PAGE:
EACH YEAR, the University's diversity pie includes a certain slice of admitted students who left their race blank on their applications. A recent study conducted by the Association of American Colleges and Universities with the James Irvine Foundation found what many students could have told you: The vast majority of those students actually identify as white.
The study confirms my own experience: I'm white and I left my race blank on my application to the University.
I have always supported affirmative action, but as a high school student facing an uncertain future, I wasn't thinking about the larger principle. I was worried about getting into college. Facing the question, I reasoned, "Being white can only hurt me, so I should just leave it blank."
Four years later, I regret that decision, and I have since identified my race on graduate school and scholarship applications. But while I'm not proud of my choice, I offer the example because it's important for the University to understand that a number of white students have the same misperceptions about affirmative action. According to enrollment statistics for 2005, about 6.8 percent of enrolled undergraduates, or 906 students, declined to identify their race. This percentage has been rising steadily over the past four years, suggesting that the number of unclassified students will continue to rise in the future.
The University certainly has a more accurate picture of its diversity than some schools: One school in the study had an unknown population of 32 percent, most of whom would later identify as white.
White applicants' reluctance to identify their race is understandable. Media coverage of the affirmative action controversy includes little statistical information on the actual consequences of identifying as one racial category or another. When the issue is framed as unfairly denying admission to qualified white students, it's easy to imagine admissions officers thinking, "Another white person? Throw it out, we have enough of those."
In reality, identifying as white has very little impact on the admission chances of an individual applicant. In a study of admissions at the top public and private universities, former Harvard President Derek Bok and former Princeton University President William G. Bowen found that race-blind admissions would increase the probability of admission by only one-half of a percentage point for white students.
University Chief Diversity Officer William Harvey said in an interview that white students' reluctance to identify their race is probably due to "some unfortunate distortions that people with political agendas have offered in order to misrepresent what affirmative action is and how it really works." He expressed concern that white students think they are advantaging themselves by leaving the question blank, because the rationale behind the decision represents a misunderstanding of the admissions process.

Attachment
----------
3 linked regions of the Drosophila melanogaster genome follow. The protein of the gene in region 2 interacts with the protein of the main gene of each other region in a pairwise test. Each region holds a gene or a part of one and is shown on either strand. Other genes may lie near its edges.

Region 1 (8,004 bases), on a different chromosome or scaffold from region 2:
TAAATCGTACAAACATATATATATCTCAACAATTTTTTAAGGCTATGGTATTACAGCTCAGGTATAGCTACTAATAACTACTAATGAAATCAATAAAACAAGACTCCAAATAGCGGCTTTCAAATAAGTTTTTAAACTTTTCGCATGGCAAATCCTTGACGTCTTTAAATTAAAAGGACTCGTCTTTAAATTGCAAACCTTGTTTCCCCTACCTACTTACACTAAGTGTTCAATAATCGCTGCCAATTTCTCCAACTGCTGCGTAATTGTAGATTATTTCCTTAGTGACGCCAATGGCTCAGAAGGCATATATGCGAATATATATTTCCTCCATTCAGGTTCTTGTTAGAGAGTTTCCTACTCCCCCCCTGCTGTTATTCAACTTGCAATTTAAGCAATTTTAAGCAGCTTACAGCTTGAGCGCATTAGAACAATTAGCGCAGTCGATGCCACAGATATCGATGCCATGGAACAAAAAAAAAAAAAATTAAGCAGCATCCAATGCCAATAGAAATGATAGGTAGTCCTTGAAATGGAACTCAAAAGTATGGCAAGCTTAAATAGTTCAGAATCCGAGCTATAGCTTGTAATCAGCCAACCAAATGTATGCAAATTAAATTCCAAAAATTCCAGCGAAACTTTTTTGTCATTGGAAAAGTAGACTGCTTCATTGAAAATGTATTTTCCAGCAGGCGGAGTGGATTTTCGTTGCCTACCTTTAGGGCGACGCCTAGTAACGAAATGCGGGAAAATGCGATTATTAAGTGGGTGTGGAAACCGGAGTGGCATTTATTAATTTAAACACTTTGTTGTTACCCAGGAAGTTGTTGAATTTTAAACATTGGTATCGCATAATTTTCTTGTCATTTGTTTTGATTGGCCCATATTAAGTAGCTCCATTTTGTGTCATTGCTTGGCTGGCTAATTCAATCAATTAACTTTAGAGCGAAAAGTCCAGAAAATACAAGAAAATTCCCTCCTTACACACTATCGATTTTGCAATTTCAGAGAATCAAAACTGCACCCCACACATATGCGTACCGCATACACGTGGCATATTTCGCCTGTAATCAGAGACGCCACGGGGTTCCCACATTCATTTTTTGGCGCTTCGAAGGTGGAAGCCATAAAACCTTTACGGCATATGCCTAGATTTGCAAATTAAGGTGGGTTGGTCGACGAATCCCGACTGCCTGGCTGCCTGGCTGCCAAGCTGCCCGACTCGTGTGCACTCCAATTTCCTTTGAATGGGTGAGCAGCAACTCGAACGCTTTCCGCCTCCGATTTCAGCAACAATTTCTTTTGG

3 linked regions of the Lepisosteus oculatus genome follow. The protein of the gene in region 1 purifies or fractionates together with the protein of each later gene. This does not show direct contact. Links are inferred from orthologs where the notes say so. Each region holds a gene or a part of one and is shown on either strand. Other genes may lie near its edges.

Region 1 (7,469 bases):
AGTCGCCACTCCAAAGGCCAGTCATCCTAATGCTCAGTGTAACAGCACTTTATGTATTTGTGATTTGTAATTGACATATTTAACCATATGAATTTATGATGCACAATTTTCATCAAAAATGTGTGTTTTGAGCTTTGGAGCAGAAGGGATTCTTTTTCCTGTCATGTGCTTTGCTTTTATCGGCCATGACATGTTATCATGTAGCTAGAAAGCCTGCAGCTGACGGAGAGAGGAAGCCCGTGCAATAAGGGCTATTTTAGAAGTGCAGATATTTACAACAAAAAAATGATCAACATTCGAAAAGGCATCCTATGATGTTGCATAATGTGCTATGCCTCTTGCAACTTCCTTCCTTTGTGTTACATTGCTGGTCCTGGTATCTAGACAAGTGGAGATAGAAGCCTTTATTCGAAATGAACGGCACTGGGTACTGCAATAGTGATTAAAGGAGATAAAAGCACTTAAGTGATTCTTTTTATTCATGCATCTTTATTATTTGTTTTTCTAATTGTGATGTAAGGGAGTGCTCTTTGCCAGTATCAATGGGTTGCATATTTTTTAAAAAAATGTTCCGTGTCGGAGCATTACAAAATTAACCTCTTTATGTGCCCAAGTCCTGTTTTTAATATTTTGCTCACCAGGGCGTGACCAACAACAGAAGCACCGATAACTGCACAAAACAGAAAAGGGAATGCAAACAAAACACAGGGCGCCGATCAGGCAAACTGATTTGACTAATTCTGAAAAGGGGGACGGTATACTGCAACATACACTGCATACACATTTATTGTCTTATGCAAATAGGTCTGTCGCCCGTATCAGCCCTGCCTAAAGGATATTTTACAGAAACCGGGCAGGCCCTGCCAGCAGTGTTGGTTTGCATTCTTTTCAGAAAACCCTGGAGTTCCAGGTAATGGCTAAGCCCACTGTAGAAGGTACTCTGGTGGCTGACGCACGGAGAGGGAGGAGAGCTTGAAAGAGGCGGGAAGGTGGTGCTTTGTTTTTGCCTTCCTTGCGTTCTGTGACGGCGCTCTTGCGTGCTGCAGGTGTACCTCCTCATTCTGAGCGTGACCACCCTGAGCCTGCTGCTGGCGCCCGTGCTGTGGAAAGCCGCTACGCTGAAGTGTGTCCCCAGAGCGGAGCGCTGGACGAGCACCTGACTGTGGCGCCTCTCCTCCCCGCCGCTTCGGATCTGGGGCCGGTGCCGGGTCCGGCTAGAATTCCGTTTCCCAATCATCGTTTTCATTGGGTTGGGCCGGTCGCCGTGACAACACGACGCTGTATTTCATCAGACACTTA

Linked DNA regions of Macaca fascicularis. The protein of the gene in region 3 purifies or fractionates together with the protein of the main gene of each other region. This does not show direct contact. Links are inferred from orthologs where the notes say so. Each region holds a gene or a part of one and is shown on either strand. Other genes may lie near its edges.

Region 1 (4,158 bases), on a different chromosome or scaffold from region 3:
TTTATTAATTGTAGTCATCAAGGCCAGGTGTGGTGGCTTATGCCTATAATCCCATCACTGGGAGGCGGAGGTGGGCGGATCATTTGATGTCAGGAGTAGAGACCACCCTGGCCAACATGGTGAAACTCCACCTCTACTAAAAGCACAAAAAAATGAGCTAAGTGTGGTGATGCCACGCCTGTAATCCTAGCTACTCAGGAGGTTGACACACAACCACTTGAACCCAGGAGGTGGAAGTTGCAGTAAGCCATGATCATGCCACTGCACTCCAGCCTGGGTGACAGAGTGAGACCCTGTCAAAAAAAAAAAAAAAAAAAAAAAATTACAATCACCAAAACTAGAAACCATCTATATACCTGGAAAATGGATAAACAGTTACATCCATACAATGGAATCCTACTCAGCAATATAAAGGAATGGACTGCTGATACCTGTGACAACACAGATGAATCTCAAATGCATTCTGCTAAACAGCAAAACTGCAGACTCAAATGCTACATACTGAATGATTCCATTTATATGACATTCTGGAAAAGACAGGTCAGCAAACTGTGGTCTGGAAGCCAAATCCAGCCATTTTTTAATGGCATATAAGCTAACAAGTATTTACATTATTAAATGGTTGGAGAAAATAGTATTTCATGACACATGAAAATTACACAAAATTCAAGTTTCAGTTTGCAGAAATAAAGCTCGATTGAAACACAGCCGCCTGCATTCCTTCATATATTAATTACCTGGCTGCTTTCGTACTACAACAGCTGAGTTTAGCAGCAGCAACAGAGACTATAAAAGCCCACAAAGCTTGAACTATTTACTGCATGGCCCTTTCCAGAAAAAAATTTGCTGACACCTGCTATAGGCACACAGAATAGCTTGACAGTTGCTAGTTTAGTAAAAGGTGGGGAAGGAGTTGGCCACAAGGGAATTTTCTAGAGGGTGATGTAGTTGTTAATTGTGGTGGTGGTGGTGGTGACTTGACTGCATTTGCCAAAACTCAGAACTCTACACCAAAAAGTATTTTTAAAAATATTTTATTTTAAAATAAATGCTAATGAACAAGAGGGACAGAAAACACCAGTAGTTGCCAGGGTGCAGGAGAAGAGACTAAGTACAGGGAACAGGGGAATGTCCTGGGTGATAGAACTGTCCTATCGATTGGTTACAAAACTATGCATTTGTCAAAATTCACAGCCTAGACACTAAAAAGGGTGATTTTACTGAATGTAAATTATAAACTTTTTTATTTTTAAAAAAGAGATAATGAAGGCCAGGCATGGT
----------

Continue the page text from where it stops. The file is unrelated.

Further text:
Some white students might truly feel that the race question asks for an offensive simplification of their heritage. Race is, after all, a social construction, and each category encompasses a wide range of cultures and geographic origins.
It's also hard to admit to whiteness when the category is associated with the oppression of other groups. But even as we understand that racial categories aren't based on biological reality, it's important to acknowledge that appearing "white" or "black" or "Asian" has mattered tremendously in our nation's history, and we are still a long way from racial equality.
For students who genuinely identify as multiracial or a category not included on the application, it's perfectly fine to leave the question blank or check "other/unknown." But students of purely European heritage who identify as white should acknowledge their race when asked.
Your race will not be the only deciding factor, and more importantly, identifying your race helps schools to create a diverse student body -- something that we should all value. If the number of white students who leave their race blank continues to grow, it will become harder and harder to ensure that minority groups are represented.
Universities should emphasize to their applicants that race is one small factor in a complex process; qualified applicants will be seriously considered no matter which box they check. And as long as a percentage of applicants continue to leave the race question blank, we should assume that most of these students are probably white. An honest assessment of the "unknown" category will help us to judge the true diversity of the University.
Cari Lynn Hennessy's column usually appears Tuesdays in The Cavalier Daily. She can be reached at email@example.com.